Since returning to modeling in 2010, I’ve seen several new kitmakers come onto the scene. Quality has sometimes varied. Some manufacturers burst out of the gates while others took a few kits to find their footing. But they’re all injecting a steady stream of vitality into the hobby and keeping the established players on their toes. For all of those who like to gripe about the hobby dying out, these new manufacturers offer a powerful argument that that is just not the case.
And now we have another to keep an eye on – TANMODEL.
Bucking the trend of new kitmakers emerging out of the Asia Pacific region, TANMODEL comes to us from Istanbul, Turkey. They’ve already released one kit – a 1/72 Hurkus trainer – but it’s their impending 1/48 RF-84F Thunderflash that first brought them to my attention.
The more I looked into TANMODEL, the more interested I became. From their commitment to working from 3D scans of actual 1:1 aircraft to the quote on their website of “thinking like a modeler, not despite the modeler”, to their rather ambitious roadmap, which includes a 1/32 F-4E Phantom, 1/32 F-111 Aardvark, 1/32 F-5A and F-5B Freedom Fighters, and a new-tool 1/48 SR-71 Blackbird.
Who is this company? To find out, I reached out to TANMODEL’s founder, Baris Tansoy, to see if he’d be willing to answer a few questions. Graciously, he accepted, and his answers follow below. Enjoy!
Q – How did you come to start Tanmodel? What inspired you?
My desire for improvement and of course my wife’s support.
Q – The RF-84F Thunderflash is your first 1/48 kit. What made you choose it in particular?
1/48 F-84 series kits were available at a reasonable quality. The fact that a high quality RF-84F kit will complete the collections of the modelers and that we have access to the actual aircraft in Turkey made it easier for us to decide.
Q – I’m thrilled that you are using LIDAR to scan real aircraft. Will you be using LIDAR for all future subjects such as the F-111 and SR-71?
First of all I should explain what LIDAR is. Because, modelers are using wrong terms unintentionally due to another model kit manufacturer. LIDAR is a cartography term. Geographical elevations are determined by airborne laser measurement.
On the other hand, we perform 3D scanning via laser. 3D laser scanning is easy in application, but the data processing is difficult. It requires powerful computer infrastructure and high engineering. Our specialist team is processing these data. If we don’t have reliable technical documentation, we will continue to use 3D scanning in our other projects. TANMODEL is a leading brand in model kit industry in terms of number of aircraft and helicopters scanned.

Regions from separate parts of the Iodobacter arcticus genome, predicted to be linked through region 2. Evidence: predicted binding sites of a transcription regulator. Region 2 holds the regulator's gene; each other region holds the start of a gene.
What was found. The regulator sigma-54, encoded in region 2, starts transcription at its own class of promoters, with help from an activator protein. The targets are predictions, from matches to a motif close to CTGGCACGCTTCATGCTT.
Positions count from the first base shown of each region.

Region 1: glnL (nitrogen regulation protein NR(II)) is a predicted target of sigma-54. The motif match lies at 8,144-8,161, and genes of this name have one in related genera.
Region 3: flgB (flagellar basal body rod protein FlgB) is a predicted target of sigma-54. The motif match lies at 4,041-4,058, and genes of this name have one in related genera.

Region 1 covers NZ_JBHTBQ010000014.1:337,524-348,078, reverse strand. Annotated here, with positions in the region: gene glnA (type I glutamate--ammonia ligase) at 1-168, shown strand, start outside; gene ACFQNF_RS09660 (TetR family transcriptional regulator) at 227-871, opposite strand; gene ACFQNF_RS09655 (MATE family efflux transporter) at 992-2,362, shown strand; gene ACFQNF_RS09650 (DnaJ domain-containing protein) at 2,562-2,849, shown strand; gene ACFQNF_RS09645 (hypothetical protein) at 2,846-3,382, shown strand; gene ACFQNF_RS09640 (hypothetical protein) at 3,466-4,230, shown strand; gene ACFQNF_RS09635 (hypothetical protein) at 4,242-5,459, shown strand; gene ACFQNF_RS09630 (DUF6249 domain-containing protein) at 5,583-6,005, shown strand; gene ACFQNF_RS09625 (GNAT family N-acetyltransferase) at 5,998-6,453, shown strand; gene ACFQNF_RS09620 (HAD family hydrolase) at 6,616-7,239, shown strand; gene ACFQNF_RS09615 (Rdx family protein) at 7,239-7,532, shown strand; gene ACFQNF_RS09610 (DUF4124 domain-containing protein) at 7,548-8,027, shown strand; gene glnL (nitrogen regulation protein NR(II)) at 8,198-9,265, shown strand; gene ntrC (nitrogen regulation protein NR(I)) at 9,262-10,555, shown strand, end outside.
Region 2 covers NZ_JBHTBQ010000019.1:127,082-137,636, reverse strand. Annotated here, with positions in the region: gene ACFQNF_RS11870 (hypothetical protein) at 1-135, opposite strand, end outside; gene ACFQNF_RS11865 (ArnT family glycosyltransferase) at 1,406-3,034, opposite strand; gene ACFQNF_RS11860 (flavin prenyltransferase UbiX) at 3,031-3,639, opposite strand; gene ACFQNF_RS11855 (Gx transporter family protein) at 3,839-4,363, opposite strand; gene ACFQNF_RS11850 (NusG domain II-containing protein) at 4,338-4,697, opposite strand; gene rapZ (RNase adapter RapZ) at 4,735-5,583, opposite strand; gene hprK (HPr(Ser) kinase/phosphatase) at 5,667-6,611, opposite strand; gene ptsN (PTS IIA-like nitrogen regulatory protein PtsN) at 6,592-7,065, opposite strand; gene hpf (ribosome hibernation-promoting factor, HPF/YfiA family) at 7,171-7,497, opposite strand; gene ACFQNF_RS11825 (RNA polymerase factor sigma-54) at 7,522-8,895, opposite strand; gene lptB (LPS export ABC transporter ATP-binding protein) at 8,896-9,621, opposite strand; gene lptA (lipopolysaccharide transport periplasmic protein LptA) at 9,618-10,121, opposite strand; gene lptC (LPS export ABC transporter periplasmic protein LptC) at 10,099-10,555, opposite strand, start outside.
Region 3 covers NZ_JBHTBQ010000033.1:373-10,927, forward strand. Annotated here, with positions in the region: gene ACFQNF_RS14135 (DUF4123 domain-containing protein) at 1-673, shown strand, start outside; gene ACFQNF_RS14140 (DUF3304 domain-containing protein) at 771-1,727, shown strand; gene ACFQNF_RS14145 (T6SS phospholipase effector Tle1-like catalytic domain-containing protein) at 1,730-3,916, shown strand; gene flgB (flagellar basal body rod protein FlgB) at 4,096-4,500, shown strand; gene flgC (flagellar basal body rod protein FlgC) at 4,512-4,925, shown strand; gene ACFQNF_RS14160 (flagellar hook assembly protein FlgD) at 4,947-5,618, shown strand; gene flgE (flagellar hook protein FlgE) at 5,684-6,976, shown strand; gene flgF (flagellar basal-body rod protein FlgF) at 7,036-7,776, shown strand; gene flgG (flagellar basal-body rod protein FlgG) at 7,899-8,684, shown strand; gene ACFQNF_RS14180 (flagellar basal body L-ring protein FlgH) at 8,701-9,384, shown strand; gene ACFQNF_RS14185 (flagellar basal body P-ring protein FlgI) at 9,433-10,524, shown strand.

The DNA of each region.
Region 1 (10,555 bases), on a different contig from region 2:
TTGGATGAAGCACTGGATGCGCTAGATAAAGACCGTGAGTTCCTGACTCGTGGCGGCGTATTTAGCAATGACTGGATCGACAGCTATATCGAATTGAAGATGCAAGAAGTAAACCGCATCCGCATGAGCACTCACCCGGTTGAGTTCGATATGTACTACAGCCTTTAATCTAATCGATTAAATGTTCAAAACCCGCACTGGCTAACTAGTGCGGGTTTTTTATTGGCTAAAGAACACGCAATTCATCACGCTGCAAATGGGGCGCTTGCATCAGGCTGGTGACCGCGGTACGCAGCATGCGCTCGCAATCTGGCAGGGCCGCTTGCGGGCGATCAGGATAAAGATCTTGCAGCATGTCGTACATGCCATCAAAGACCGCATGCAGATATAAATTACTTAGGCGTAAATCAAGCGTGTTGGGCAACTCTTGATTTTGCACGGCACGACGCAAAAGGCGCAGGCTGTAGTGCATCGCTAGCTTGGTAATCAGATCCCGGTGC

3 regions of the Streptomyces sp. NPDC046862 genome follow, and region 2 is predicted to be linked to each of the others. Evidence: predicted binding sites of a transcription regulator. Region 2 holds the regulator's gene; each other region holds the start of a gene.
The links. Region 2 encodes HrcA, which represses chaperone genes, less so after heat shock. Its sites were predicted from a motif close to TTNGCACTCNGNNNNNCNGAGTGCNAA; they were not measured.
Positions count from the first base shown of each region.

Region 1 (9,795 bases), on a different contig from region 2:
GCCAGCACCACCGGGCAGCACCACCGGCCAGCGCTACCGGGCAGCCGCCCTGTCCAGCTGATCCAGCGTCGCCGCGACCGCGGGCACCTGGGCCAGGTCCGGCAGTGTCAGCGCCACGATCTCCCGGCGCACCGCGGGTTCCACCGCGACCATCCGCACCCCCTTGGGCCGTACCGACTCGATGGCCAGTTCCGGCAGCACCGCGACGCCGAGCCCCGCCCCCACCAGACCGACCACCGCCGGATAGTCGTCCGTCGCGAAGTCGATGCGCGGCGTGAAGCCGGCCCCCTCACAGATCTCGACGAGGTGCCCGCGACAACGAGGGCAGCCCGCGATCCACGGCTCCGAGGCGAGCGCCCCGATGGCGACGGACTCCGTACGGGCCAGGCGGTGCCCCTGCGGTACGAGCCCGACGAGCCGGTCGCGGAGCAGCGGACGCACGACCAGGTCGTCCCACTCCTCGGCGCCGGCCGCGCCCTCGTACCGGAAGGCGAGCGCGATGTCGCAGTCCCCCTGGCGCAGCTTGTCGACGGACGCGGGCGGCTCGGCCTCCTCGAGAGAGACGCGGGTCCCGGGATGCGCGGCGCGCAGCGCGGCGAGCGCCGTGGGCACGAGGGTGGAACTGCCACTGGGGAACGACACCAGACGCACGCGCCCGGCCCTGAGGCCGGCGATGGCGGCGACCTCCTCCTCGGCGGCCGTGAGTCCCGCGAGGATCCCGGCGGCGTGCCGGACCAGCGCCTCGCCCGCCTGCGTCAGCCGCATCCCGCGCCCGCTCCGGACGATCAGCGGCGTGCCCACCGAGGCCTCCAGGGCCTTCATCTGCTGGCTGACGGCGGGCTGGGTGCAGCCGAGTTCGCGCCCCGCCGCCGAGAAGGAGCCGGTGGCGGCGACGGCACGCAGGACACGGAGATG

Q – I’m familiar with how LIDAR works in general, but I’m curious about the reality. For instance, I recently saw a comment you made stating that the rivets on the RF-84F match those on the real aircraft. Were these captured in the scans, or did you have to use other methods such as photography to augment the point cloud?
We made the 3D design by using the technical specifications of RF-84F’s manufacturer and performed measurements on the actual aircraft located in the Istanbul Aviation Museum. For panel lines and rivet details, we used the rivet map that we prepared. Our kit can be taken as a perfect reference in this regard.
All panel lines and rivets are visible on scanning data of the aircraft we have scanned. Our 3D laser scanning device has measurement/precision in microns. After scanning is completed, device takes pictures from the same location using HDR method. These pictures are converted into a point cloud, then they form a separate data set after being matched with the point cloud obtained from scanning. We create surface modeling using these data points. We can display either the point cloud or 3D picture data and we can transfer these directly into our design.
Q – Are there some places LIDAR can’t go? Cockpits, gear bays and so forth?
Scanning device scans without contacting the actual object. Including inside of the cockpit, we can scan all details we want such as wheel bays and nozzle.
Q – Will LIDAR scanning allow you to recreate certain details that might be difficult otherwise (e.g. stressed skin effects)?